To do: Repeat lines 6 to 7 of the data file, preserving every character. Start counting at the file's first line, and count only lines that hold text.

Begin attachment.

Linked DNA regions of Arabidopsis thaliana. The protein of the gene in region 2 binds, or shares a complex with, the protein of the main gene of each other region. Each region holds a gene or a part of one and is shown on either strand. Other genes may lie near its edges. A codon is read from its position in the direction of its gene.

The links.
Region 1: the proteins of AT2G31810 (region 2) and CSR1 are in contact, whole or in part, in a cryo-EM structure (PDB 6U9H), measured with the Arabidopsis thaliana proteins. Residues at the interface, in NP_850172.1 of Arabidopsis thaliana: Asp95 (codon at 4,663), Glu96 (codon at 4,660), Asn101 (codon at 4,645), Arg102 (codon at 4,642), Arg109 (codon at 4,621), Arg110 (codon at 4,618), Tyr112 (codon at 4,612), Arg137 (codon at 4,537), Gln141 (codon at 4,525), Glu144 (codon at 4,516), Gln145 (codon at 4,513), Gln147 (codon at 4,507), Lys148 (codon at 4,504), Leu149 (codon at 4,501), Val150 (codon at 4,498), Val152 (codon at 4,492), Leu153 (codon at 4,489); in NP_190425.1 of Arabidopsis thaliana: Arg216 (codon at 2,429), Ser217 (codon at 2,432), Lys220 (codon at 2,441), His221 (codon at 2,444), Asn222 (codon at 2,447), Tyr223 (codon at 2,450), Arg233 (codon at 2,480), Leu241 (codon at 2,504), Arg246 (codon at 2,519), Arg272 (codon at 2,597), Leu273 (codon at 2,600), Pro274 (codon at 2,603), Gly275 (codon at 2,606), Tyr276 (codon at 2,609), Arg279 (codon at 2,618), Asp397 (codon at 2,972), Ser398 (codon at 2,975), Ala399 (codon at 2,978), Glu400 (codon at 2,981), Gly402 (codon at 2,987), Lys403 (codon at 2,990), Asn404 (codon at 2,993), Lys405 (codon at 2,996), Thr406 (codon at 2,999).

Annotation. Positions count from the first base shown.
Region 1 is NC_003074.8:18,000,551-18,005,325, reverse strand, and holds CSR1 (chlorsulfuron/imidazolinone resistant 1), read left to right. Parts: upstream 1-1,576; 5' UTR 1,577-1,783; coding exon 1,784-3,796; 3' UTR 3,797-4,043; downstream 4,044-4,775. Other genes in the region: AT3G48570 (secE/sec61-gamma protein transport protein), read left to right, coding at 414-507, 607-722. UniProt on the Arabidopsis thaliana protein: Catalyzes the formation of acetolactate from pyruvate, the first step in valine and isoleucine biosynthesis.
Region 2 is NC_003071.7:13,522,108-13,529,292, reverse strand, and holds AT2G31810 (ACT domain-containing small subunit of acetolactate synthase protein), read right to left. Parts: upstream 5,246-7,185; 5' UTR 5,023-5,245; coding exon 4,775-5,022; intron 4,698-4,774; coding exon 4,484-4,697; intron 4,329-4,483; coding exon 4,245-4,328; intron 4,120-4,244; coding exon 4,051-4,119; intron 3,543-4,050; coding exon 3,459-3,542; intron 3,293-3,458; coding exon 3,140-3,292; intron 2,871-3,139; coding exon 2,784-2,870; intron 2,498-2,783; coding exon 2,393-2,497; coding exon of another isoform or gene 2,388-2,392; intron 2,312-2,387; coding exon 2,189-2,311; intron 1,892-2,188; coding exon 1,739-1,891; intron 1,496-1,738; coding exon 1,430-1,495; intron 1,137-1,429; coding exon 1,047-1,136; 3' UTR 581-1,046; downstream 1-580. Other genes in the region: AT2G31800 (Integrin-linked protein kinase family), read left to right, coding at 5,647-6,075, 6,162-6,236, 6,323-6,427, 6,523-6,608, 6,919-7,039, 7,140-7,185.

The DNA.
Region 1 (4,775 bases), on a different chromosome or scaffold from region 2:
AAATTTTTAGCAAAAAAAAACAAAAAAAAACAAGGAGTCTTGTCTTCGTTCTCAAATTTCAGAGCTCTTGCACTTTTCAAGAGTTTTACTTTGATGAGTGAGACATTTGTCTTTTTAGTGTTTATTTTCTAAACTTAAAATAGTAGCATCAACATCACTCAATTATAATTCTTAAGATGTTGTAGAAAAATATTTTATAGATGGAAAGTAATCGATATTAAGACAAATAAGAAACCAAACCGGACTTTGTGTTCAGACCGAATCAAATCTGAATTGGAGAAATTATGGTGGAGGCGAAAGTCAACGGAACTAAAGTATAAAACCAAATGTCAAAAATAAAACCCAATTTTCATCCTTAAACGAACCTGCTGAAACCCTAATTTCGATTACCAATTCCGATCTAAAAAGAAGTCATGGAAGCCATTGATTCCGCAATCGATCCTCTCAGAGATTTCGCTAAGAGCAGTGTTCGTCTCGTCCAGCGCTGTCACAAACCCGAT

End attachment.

Region 2 is NC_003071.7:13,522,108-13,529,292, reverse strand, and holds AT2G31810 (ACT domain-containing small subunit of acetolactate synthase protein), read right to left. Parts: upstream 5,246-7,185; 5' UTR 5,023-5,245; coding exon 4,775-5,022; intron 4,698-4,774; coding exon 4,484-4,697; intron 4,329-4,483; coding exon 4,245-4,328; intron 4,120-4,244; coding exon 4,051-4,119; intron 3,543-4,050; coding exon 3,459-3,542; intron 3,293-3,458; coding exon 3,140-3,292; intron 2,871-3,139; coding exon 2,784-2,870; intron 2,498-2,783; coding exon 2,393-2,497; coding exon of another isoform or gene 2,388-2,392; intron 2,312-2,387; coding exon 2,189-2,311; intron 1,892-2,188; coding exon 1,739-1,891; intron 1,496-1,738; coding exon 1,430-1,495; intron 1,137-1,429; coding exon 1,047-1,136; 3' UTR 581-1,046; downstream 1-580. Other genes in the region: AT2G31800 (Integrin-linked protein kinase family), read left to right, coding at 5,647-6,075, 6,162-6,236, 6,323-6,427, 6,523-6,608, 6,919-7,039, 7,140-7,185.

The DNA.